by Roshi Joan Halifax: An excerpt from Roshi Joan’s upcoming book, At the Edge…


A student recently said to me: “Roshi, you seemed to have done so much in your life. How did you manage that?”

I paused, smiled, and then replied: “On a good day, I rest a lot.”

I didn’t mean that I take naps every day, though at my age, this is happening every so often. I am also not talking about the kind of rest that a good vacation provides you. Nor the kind of rest that is escapist. Rather, it is the kind of rest found in the experience of being relatively at ease in the midst of things, even quite difficult situations; ease that is about having a lack of resistance to what is before me, and being fully present and steady. This mix of no-resistance and steadiness is something we cultivate in Buddhist meditation. In my own meditation practice, I learned that giving full attention to an object (such as the breath) engenders steadiness and ease, as well as power and rest. When we strengthen these qualities, we can usually meet life with what Brother David’s “wholeheartedness.”

In Buddhism, being occupied and pre-occupied is not a source of merit; you cannot become enlightened by being busy. In fact, busyness distracts us away from what is happening in the present moment, which we need stillness to perceive. This perspective is reflected in a wonderful exchange between two brothers during China’s Tang Dynasty, Yunyan and Daowu.

Yunyan is sweeping the ground. His elder brother Daowu says, “Too busy!”

Yunyan replies, “You should know there’s one who’s not busy.”

“Oh, you mean there are two moons?”

Yunyan then holds up the broom and says, “Which moon is this?”

This story first appears in a 13th-century compilation of koans. The younger brother Yunyan is sweeping the ground. Maybe there is a taste of busyness in how he is sweeping.

When his brother calls him out for being too busy, Yunyan probably stops sweeping. But he then gives Daowu a clichéd Zen answer: “There is one who is not busy.” This is the kind of answer a new Zen student might give—right out of a bad Zen book.

Daowu sees that this answer is a Zen dodge, and he doesn’t let his brother off the hook. Yunyan, the sweeper, has split the world into two. “You mean there are two moons?” challenges Daowu. There is the doer and the non-doer? There is the busy person and the still person?

Yunyan sees his mistake. He lifts the broom off the floor, stopping his busyness, and holds it in front of Daowu: “Which moon is this?” he asks.

At that moment, Yunyan has sliced through differences, duality, and self/other. He understands that reality is not divided into doer and non-doer, doing and non-doing. Reality is just this moment, with no broom on the ground, no doer, no deed, no one being busy, nothing to be busy about. And he awakens.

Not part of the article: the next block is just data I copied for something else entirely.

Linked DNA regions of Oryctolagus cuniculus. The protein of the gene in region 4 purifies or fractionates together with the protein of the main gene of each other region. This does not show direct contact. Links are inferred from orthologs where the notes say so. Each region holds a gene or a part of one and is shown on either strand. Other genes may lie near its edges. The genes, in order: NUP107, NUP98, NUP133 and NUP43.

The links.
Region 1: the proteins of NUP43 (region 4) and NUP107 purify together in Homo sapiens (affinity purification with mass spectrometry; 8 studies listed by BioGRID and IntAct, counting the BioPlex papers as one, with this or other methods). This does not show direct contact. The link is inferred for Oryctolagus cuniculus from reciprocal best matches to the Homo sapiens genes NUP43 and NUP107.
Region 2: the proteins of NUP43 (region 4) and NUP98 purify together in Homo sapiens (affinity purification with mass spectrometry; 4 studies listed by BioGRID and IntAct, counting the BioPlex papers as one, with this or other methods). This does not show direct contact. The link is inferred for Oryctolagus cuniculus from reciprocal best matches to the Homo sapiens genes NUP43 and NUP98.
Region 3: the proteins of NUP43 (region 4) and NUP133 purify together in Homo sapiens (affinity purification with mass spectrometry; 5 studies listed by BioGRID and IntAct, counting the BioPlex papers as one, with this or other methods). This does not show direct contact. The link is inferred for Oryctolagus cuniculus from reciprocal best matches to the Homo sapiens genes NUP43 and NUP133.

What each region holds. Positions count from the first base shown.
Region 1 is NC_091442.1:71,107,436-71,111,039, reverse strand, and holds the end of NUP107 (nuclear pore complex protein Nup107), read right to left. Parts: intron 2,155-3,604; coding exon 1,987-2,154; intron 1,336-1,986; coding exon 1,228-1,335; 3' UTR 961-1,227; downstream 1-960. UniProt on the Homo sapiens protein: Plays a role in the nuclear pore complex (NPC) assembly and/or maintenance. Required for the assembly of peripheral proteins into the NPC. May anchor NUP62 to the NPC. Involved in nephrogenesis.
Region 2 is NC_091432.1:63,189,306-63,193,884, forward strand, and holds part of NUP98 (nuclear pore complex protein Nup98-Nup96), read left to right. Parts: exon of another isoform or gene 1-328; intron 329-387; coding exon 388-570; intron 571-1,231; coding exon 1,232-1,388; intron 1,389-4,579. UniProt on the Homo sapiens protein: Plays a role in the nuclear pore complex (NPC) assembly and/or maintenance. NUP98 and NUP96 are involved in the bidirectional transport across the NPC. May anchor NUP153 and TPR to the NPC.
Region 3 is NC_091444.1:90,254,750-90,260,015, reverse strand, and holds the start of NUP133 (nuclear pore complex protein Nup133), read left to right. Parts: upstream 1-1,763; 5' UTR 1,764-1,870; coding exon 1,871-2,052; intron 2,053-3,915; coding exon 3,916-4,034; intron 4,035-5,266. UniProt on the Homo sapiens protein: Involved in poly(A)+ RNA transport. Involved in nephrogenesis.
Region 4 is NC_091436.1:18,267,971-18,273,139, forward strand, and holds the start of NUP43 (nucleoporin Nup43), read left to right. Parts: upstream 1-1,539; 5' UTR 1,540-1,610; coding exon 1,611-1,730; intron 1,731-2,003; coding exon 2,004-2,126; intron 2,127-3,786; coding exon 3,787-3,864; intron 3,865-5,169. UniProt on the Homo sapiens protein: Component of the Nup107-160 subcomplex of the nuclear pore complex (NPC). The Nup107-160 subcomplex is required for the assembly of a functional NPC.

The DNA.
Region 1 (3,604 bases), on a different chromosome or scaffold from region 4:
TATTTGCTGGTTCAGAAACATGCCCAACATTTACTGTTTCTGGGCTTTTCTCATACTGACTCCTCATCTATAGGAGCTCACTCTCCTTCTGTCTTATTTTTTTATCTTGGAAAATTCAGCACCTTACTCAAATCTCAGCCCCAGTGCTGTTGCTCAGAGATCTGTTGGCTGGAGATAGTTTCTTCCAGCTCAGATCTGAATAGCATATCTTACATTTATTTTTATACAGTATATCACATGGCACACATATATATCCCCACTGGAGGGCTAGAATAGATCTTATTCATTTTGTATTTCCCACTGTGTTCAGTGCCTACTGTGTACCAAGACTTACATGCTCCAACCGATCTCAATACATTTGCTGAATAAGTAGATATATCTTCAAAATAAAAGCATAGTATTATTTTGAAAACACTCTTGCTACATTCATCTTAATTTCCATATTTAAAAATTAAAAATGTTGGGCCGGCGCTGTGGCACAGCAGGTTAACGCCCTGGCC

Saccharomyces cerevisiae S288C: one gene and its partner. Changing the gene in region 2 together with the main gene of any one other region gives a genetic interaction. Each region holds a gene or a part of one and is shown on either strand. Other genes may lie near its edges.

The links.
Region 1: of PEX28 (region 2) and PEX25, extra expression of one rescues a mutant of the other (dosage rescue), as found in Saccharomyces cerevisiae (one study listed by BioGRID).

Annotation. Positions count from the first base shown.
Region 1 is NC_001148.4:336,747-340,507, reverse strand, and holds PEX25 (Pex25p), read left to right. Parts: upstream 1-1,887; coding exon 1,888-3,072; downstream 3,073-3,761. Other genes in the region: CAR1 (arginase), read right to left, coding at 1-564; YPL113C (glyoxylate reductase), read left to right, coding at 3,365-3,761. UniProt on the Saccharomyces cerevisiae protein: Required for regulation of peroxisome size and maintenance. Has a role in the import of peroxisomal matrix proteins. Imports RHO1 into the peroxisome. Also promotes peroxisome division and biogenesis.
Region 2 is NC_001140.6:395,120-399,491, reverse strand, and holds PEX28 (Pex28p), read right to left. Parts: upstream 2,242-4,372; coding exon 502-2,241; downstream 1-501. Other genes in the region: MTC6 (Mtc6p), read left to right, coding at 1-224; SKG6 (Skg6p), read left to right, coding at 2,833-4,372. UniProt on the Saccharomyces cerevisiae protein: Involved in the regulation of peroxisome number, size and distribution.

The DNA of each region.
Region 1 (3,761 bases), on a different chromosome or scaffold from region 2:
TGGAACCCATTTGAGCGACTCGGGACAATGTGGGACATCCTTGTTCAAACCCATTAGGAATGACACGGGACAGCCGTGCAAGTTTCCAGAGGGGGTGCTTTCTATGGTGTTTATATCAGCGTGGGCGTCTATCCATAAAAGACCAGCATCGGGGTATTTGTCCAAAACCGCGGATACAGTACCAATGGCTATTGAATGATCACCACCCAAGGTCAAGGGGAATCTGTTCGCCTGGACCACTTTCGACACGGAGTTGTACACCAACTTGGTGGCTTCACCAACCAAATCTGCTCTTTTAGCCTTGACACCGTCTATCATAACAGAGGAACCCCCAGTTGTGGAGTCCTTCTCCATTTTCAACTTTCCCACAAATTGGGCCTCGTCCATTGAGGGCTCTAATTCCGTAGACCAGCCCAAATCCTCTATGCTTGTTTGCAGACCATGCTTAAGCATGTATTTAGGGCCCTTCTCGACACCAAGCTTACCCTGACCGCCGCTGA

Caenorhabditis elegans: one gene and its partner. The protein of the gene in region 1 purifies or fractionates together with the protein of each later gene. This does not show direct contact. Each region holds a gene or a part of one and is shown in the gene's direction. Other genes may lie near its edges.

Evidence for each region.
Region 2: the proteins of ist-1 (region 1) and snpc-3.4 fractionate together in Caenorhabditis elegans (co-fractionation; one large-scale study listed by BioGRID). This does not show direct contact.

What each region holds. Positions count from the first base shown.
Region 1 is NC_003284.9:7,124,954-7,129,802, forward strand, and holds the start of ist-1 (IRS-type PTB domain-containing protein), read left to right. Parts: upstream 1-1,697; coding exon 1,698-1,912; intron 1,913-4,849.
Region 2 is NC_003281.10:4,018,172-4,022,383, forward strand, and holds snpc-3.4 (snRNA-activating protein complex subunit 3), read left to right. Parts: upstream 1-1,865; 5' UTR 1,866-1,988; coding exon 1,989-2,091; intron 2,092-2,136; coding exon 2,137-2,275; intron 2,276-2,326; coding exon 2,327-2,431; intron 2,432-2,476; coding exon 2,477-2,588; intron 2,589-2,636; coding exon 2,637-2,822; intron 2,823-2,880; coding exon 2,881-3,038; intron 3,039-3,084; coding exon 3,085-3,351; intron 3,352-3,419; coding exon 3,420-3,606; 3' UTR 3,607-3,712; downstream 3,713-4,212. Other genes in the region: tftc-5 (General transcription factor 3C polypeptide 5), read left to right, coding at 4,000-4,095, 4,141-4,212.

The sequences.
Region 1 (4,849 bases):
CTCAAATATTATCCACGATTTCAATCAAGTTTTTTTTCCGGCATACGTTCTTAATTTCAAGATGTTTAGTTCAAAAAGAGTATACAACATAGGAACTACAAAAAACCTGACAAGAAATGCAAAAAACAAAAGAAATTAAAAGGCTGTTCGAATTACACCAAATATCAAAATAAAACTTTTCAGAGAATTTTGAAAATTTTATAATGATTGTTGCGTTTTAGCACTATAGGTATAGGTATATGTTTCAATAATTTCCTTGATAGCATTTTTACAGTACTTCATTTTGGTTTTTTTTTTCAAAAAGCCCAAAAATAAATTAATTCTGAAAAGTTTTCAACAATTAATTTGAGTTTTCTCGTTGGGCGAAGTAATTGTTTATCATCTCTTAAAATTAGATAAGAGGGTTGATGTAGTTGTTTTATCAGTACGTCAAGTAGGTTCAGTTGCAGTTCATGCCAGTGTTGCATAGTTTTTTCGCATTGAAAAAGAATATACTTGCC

I found Zen relatively early in life. I was also raised Protestant. So I’ve long been immersed in the notion of work as virtue. It has been important to me to see work as a spiritual practice—a place where doer, doing, and deed are not separate; a place where I am not busy; a place where I can wake up.

The late Zen teacher Katagiri Roshi writes in Each Moment Is the Universe: “We tend to see practice in terms of time—as if we were climbing a ladder step-by-step. This is not the Buddhist idea of practice. When you climb a ladder, you do so with your eye on the future. With this approach to practice, there is no peace, no spiritual security—only a hope for the future. . . . Refined action is not like this. From the start, it lies in peace and harmony. To express this, Dogen used a peculiar term—gyoji. Gyo means “action,” and ji means “to maintain,” “to keep,” “to sustain,” or “to preserve.” The character ji has two parts: one is “hand”; the other is “sanctuary.” Sanctuary here means the universe. Wherever you may be, your life is sustained and supported by the whole universe. The main purpose of human life is to maintain this sanctuary. It is not to climb a ladder to develop your own personal life .”

Katagiri Roshi is describing the unity of heart, mind, body, and the world as a sanctuary, a place of refuge, an experience where we both flow and stop, a place of no resistance. It is that moment when Yunyan holds up the broom in front of Daowu. This very moment is that place. Not seeking, not fleeing. But resting in the midst . . . This is why we practice, so we can actualize awakening in our everyday life.

Awaken Buddhism

Awaken Enlightenment

Awaken Spirit

Source: AWAKEN